Hill revealed to Conque the amyloidosis diagnosis Friday, sending Conque immediately to Google to better understand the condition. But he did not inform him of the decision to step away from coaching until the following night, on the bus ride home from Texas Southern.
Despite the painful loss, Conque said, Hill’s first words in that call were, “I had fun tonight.” But that was followed by: “Hey, boss. I’m going to need to step away for little bit and take care of myself.”
Conque said he frequently reminded Hill he didn’t have to be Superman. “If there was anything he needed to do for himself or his family, we’d have his back,” he said. “We were sold on Lew Hill. We wanted him here as long as he wanted to coach here.
“The way he coached, the way he loved, the way he treated those young men of his — there’s a void here today.”
On Feb. 4, Hill called one of his best friends from the driveway outside his house. Rickie Stanley, Hill’s former teammate at Mount Vernon High and now the assistant principal at the school, sensed something was wrong.
“This is my time to be outside,” Hill said from the driveway, according to Stanley’s recollection. “I’ve been stuck in hospitals and in my house, and now I’m just sitting out here in the sun.”
Hill texted Stanley a link for a live stream of Saturday night’s game, and Stanley watched on his computer, the first time he had laid eyes on his friend since November. “He looked like he had lost so much weight,” Stanley said. “I was saying, ‘Gosh, covid did that to him?’ He just had that look, like a guy who had a lost a lot of weight really rapidly. I could see he was sick. But of what, I didn’t know.”
Stanley couldn’t have imagined they would never speak again. “People sometimes embellish how great or how caring or how genuine someone was after they pass away,” Stanley said. “You don’t have to do that with Lew. He really was.”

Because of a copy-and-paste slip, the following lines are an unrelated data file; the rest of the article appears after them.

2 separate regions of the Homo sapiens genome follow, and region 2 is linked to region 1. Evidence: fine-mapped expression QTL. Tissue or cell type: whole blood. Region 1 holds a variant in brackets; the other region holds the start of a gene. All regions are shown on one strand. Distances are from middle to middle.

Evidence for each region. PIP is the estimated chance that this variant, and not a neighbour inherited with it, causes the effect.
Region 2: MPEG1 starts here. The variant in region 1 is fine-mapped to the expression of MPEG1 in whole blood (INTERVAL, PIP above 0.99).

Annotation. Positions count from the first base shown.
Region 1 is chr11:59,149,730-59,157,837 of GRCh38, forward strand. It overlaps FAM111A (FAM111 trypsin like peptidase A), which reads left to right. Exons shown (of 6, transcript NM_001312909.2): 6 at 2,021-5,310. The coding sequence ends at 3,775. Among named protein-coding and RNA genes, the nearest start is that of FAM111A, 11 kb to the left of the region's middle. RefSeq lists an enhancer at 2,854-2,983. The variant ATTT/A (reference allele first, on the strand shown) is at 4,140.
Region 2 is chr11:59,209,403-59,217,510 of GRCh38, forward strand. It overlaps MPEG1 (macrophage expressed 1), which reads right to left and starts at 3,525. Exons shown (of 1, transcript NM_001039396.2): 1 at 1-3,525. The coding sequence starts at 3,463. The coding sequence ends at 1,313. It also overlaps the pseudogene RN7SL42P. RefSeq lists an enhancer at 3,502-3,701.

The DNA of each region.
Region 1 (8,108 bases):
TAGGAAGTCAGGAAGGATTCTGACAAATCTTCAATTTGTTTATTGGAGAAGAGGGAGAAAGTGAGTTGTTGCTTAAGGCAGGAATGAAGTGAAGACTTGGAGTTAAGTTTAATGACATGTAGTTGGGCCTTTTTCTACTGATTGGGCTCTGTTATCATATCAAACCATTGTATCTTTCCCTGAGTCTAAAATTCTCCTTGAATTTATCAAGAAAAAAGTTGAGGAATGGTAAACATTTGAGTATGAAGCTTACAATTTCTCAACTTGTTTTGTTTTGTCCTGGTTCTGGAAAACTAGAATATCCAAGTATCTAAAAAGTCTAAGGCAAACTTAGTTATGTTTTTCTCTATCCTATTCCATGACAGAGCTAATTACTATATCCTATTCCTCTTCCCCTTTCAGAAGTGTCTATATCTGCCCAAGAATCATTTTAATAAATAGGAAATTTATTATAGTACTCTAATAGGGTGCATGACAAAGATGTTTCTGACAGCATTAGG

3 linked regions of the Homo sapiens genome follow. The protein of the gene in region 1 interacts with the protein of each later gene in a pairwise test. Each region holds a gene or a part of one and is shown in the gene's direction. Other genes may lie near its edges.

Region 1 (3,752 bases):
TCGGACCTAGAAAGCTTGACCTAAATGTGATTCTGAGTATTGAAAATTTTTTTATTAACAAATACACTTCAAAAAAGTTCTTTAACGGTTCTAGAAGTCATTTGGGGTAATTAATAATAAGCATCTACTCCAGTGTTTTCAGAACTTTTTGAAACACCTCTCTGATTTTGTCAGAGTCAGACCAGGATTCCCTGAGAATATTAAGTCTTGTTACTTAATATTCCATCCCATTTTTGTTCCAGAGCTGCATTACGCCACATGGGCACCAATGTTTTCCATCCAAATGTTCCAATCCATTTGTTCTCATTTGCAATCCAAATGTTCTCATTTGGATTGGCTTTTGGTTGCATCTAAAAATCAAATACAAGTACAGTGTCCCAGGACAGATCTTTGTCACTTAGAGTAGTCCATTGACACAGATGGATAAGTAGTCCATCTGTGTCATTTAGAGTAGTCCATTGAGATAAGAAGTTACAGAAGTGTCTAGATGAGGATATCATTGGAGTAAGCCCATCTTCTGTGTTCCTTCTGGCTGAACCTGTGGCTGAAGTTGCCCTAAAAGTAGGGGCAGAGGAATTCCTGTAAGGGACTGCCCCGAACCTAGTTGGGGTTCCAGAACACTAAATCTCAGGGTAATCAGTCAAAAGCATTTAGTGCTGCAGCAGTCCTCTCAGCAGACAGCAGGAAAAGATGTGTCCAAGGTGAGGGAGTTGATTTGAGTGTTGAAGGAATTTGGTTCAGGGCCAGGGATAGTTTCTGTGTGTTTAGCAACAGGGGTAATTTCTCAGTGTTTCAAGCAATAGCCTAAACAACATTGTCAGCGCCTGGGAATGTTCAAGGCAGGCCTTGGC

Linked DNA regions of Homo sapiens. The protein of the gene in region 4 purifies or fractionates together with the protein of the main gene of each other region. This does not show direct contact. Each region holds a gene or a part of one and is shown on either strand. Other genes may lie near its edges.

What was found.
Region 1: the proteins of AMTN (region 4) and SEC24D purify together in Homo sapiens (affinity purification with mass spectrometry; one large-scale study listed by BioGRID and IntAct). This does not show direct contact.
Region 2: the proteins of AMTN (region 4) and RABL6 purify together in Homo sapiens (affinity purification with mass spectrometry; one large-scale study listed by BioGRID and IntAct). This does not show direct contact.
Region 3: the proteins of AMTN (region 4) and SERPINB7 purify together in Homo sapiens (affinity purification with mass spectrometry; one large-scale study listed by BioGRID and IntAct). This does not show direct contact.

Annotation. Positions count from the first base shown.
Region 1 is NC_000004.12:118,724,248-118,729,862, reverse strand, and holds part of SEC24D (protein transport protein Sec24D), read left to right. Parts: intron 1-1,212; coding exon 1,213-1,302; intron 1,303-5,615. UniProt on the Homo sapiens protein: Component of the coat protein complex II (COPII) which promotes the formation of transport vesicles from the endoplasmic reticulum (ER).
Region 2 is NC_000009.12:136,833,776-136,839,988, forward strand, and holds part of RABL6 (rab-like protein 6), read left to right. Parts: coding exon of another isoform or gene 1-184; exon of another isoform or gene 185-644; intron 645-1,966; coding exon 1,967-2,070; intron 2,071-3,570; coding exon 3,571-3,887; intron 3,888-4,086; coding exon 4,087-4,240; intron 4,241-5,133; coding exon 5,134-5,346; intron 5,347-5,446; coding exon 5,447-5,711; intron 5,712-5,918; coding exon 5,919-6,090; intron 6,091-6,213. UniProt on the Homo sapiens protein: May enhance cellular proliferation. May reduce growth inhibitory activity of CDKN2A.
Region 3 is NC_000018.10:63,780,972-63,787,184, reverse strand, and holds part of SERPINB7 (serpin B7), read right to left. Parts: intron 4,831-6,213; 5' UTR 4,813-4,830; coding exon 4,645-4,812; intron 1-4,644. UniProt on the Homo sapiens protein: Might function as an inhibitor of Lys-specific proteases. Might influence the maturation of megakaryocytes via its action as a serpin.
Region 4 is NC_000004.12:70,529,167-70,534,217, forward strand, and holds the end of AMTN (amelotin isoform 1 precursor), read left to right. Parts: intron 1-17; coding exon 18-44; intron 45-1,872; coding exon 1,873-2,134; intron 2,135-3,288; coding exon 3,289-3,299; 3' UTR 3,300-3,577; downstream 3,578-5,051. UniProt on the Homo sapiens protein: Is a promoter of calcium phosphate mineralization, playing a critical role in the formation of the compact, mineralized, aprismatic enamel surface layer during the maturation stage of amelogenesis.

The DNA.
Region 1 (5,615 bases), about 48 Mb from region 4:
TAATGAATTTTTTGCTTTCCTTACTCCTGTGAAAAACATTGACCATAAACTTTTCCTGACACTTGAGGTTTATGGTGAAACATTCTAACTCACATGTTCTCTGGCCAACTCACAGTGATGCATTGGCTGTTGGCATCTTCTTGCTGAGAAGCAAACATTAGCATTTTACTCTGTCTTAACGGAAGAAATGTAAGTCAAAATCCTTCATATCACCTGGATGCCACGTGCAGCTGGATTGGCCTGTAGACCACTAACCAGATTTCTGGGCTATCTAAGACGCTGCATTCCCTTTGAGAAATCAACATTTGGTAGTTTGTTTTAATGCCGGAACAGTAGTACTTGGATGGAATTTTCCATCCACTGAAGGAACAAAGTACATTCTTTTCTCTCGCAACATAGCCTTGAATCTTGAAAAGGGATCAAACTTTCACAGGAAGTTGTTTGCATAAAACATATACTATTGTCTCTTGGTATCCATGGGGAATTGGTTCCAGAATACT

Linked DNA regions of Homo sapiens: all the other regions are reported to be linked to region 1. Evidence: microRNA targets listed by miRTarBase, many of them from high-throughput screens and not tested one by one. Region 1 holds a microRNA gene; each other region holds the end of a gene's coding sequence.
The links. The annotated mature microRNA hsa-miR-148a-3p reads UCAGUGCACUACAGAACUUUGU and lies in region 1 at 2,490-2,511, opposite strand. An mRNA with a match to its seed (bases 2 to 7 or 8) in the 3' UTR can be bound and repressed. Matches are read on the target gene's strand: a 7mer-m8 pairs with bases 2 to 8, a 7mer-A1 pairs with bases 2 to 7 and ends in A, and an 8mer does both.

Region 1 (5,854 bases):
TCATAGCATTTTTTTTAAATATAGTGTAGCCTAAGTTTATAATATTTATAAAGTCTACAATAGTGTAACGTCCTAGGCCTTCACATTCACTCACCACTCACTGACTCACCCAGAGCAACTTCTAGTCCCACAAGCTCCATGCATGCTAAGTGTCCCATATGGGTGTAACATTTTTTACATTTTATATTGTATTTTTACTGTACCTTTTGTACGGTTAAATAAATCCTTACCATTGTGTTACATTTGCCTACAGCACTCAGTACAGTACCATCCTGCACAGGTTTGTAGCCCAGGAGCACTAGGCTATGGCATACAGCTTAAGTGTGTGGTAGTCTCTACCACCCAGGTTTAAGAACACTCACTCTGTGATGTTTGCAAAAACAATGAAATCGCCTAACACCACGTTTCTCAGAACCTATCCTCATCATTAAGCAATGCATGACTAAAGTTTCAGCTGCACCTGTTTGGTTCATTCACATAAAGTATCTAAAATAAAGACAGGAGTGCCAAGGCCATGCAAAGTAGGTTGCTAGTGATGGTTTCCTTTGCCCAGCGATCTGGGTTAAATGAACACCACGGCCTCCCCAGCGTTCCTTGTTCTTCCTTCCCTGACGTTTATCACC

During the Vaqueros’ 77-75 loss at Texas Southern that night — decided on a tip-in with less than a second remaining — Hill stayed seated for much of the game, but he became animated at times. Late in the first half, he was called for a technical foul for berating a referee. An assistant coach had to restrain Hill from going after the ref.
“Even if he didn’t feel his best — and I don’t know that, I’m just saying that — you want to go out there for your team,” said longtime friend John Cooper, Hill’s former Wichita State teammate and now an assistant coach at SMU. “This business is so competitive. You want to be out there. It’s your livelihood. You tell your guys, ‘You have to be tough and fight through adversity.’
“But this whole covid thing has thrown a wrench into everyone’s life. There are so any unknowns.”
According to his wife, Lew Hill’s decision to coach Saturday was easy. It was deciding to step away from the team immediately afterward that was difficult.
“That probably was one of the hardest decisions we’ve ever had to make,” Renee Hill said. “I tell people all the time: My husband can give you the Xs and Os from the 1970s, but he can’t remember what day the trash goes out. Basketball was his life. He was like a walking basketball encyclopedia. We’d go on vacation, and I’d have to force him: ‘Can I please have a couple hours of undivided attention without your phone?’ He’d be on the beach, scribbling on a napkin he found, drawing up Xs and Os.”
Renee Hill excused herself from the phone call to admire a bouquet of flowers their daughter Elle, age 11, had just received from a classmate. “They’re so beautiful,” she whispered. The Hills also have a 16-year-old son, Lewis Jr., and three adult children. They will be looking to her for strength now, but so will she to them.
“He was not just my husband,” she said. “He was my best friend. My everything. Honestly, I don’t know what I’m going to do without him. I still have two kids to raise, and every time I look at them I see his face.”